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Celery Nutrition Facts

Celery is one of three vegetables that make up the 'holy trinity' of Cajun cuisine. Together with celery in this category are bell peppers and onions.

Celery is a common vegetable that is added to soups and salads and has also been used by dieters for its low caloric value. In some countries, celery is also grown for its seeds, which produce an oil that is commonly used in the production of perfume and other pharmaceuticals.

The celery plant may be eaten raw, while its seeds can be used as a spice in many foods. Celery salt is extracted from the roots of the plant and may also be eaten. When consumed, the roots are also considered to be an excellent diuretic.

When liquefied the whole celery plant can help to be effective in assisting with urinary tract inflammations as well as joint inflammations. Celery is also used to enhance the flavor of beverages, specifically cocktails such as a Bloody Mary.

Many dieters are fond believers in celery, not only because it is so versatile and offers fiber, but according to Snopes.com, the urban legends reference pages, celery has negative calories. This means that the human body uses up more energy to digest a stick of celery than the amount of energy contained within the celery itself.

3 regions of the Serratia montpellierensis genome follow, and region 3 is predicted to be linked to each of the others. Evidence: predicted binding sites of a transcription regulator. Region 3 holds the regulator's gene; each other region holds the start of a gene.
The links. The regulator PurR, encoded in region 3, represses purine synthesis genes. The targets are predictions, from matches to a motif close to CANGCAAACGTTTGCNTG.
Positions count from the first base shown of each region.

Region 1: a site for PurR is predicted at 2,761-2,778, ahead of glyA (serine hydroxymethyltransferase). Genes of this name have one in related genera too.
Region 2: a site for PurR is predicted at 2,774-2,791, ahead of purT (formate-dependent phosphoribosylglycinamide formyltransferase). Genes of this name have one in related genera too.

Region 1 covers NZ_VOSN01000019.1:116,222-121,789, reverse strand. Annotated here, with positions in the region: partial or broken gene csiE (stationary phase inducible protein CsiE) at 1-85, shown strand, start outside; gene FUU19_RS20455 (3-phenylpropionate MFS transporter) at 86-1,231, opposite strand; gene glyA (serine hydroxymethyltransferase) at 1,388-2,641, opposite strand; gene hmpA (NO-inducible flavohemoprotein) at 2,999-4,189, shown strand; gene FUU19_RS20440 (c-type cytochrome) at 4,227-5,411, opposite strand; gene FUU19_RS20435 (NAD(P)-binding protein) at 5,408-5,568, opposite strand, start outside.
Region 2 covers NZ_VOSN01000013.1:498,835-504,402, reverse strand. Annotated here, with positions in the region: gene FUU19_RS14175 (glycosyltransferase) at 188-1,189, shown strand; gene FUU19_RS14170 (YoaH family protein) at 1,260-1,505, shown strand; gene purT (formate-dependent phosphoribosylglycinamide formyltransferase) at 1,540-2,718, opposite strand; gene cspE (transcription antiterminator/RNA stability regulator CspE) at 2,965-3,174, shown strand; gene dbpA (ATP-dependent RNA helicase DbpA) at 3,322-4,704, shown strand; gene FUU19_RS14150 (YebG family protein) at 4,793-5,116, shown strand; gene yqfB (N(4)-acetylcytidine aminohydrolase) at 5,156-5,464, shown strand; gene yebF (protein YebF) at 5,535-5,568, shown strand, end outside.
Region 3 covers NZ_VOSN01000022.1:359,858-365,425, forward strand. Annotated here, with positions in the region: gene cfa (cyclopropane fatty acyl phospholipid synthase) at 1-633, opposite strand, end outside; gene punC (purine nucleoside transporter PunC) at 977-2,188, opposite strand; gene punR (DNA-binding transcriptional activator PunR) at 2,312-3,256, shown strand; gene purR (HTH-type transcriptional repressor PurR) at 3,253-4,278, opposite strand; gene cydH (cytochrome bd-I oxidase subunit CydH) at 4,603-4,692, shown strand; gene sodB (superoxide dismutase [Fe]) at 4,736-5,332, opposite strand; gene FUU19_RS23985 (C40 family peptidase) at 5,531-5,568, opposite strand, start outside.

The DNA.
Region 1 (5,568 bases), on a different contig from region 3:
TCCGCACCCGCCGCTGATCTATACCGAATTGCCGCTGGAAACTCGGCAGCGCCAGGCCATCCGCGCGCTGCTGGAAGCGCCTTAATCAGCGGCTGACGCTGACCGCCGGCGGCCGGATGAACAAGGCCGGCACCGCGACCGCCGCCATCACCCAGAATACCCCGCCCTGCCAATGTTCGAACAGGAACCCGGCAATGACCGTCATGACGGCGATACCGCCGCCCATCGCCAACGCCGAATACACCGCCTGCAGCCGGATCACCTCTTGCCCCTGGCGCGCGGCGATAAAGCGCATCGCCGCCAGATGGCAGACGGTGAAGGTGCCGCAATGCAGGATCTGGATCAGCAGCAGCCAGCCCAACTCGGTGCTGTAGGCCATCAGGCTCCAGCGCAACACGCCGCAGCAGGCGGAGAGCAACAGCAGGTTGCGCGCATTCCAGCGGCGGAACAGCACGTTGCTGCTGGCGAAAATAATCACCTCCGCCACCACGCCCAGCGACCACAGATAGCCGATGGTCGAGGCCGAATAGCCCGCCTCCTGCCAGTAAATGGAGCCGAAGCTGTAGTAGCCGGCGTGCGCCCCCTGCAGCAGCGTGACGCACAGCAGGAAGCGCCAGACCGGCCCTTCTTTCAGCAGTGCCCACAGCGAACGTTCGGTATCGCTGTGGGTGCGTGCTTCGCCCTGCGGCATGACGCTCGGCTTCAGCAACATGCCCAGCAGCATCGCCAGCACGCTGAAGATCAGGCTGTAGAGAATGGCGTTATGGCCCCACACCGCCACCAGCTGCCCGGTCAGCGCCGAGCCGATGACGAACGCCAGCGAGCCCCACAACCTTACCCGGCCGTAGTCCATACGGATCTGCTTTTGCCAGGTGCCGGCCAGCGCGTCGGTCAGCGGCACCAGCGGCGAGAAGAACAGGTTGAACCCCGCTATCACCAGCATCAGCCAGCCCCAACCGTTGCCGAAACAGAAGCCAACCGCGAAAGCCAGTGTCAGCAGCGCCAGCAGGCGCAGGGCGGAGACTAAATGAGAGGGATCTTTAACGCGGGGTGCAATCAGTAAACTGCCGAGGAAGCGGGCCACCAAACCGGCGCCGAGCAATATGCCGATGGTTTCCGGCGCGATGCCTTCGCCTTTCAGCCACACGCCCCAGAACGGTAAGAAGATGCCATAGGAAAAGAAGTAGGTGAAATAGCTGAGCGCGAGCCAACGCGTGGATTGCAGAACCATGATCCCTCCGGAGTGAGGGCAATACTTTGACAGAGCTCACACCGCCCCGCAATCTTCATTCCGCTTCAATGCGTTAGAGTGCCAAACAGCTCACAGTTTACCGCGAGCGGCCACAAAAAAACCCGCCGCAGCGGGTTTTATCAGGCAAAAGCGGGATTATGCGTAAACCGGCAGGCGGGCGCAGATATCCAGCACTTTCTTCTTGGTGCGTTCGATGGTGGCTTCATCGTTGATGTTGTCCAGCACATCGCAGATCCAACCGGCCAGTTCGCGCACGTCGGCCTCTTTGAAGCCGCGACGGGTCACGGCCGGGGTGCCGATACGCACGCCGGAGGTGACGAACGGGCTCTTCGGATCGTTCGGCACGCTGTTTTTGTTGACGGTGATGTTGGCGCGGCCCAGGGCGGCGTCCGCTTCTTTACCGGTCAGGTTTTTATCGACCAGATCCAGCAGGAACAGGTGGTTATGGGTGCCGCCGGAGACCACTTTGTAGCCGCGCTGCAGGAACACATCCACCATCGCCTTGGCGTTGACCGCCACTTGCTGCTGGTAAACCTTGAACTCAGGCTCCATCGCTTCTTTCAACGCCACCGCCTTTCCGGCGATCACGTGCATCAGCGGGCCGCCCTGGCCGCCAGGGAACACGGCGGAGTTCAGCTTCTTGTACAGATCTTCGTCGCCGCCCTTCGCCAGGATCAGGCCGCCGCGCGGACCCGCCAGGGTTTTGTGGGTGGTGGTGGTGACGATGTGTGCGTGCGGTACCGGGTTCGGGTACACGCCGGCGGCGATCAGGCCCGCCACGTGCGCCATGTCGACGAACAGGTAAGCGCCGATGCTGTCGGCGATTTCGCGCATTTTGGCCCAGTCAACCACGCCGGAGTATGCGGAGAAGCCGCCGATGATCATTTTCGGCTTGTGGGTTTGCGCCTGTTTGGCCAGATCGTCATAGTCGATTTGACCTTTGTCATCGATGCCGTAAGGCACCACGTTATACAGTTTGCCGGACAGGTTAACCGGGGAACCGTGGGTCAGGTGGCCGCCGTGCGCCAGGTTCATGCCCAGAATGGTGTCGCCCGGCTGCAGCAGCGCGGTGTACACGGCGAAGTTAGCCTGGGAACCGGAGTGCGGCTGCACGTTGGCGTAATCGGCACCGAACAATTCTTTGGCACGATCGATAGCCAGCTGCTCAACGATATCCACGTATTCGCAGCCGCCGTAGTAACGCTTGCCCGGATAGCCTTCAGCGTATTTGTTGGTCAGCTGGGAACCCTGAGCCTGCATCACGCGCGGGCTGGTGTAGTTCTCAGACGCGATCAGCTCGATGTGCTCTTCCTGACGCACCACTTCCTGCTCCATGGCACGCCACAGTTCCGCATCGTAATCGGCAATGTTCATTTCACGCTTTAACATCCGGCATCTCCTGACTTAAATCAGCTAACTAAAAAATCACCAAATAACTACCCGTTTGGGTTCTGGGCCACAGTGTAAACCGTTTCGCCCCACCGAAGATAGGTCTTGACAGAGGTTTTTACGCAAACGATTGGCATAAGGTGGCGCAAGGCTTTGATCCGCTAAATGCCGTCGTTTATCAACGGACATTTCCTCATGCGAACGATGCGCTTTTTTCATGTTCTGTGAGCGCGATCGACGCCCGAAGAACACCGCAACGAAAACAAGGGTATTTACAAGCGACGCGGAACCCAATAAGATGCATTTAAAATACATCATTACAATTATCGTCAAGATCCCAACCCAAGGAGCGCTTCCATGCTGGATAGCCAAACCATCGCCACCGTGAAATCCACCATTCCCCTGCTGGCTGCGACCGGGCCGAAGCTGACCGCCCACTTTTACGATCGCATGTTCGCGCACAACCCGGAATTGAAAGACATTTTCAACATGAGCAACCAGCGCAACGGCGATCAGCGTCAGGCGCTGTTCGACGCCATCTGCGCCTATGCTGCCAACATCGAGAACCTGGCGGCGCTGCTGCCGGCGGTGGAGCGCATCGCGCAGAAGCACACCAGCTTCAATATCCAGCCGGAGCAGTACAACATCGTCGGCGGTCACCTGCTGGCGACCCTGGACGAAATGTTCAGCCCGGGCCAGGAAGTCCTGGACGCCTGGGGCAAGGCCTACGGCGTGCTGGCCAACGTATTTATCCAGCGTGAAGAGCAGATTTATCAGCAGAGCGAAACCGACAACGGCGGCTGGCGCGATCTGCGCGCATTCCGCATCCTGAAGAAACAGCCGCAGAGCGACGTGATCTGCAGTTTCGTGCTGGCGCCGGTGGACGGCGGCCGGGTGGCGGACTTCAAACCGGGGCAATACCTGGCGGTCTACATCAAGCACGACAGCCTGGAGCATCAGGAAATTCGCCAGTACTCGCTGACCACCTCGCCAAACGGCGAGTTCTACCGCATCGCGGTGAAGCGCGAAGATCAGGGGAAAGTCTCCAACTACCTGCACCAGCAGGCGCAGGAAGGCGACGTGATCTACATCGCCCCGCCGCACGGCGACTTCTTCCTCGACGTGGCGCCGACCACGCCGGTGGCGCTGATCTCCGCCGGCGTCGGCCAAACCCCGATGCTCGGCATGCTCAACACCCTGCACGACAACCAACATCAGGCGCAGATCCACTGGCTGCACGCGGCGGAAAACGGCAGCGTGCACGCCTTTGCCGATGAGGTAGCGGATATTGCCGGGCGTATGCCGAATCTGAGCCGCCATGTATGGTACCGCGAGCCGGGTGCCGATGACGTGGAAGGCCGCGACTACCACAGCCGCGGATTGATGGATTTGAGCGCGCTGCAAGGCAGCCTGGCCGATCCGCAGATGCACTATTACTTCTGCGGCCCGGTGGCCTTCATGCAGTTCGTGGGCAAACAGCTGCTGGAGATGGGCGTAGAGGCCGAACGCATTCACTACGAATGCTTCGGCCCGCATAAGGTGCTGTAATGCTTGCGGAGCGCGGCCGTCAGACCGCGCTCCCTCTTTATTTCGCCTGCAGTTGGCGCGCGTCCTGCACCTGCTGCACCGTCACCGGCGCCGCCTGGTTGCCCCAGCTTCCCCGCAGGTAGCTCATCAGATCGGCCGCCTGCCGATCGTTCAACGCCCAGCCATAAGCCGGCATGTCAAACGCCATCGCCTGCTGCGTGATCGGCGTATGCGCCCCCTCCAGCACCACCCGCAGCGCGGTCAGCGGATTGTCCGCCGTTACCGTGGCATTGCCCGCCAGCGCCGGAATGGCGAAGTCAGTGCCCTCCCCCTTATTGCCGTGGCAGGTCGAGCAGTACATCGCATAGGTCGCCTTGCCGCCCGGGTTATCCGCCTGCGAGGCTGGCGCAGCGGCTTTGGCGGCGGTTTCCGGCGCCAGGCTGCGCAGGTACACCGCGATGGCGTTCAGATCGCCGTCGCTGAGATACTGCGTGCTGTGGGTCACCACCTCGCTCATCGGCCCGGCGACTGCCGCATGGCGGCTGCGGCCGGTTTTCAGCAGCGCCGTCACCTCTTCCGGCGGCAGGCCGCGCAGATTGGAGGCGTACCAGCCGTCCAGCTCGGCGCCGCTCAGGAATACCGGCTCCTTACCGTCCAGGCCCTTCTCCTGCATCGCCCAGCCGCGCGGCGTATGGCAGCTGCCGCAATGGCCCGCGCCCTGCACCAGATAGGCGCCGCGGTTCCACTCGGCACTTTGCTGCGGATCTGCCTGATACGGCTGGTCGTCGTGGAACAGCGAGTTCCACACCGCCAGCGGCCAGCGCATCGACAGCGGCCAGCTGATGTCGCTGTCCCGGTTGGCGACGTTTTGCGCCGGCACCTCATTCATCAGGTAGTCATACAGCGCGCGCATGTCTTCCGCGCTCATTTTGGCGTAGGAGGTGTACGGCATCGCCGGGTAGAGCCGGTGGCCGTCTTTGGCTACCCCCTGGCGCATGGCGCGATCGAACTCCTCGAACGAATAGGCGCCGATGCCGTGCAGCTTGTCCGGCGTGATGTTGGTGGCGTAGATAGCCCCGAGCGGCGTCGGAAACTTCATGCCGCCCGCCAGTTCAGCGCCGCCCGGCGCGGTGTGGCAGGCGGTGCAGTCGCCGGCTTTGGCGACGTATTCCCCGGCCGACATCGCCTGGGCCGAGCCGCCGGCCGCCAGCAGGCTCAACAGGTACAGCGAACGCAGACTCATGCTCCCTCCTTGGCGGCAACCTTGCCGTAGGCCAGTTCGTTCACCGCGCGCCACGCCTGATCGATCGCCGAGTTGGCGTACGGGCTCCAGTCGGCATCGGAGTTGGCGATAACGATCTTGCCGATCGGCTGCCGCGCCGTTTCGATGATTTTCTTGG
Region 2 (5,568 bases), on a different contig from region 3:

One hundred grams of raw celery contains only 16 calories, 3 grams of carbohydrates, 1 gram of protein and 80 milligrams of sodium. Celery also contains zero fat and zero cholesterol and contains vitamin A, vitamin C, calcium, and iron.

A bit of interesting trivia suggests that celery contains a hormone known as andorsterone. This hormone, which releases via the sweat glands, is said to attract women.

Author: Dimi Ingle.
Copyright: Remedium. This article may not be copied, in whole or in part, without the written consent of Remedium.

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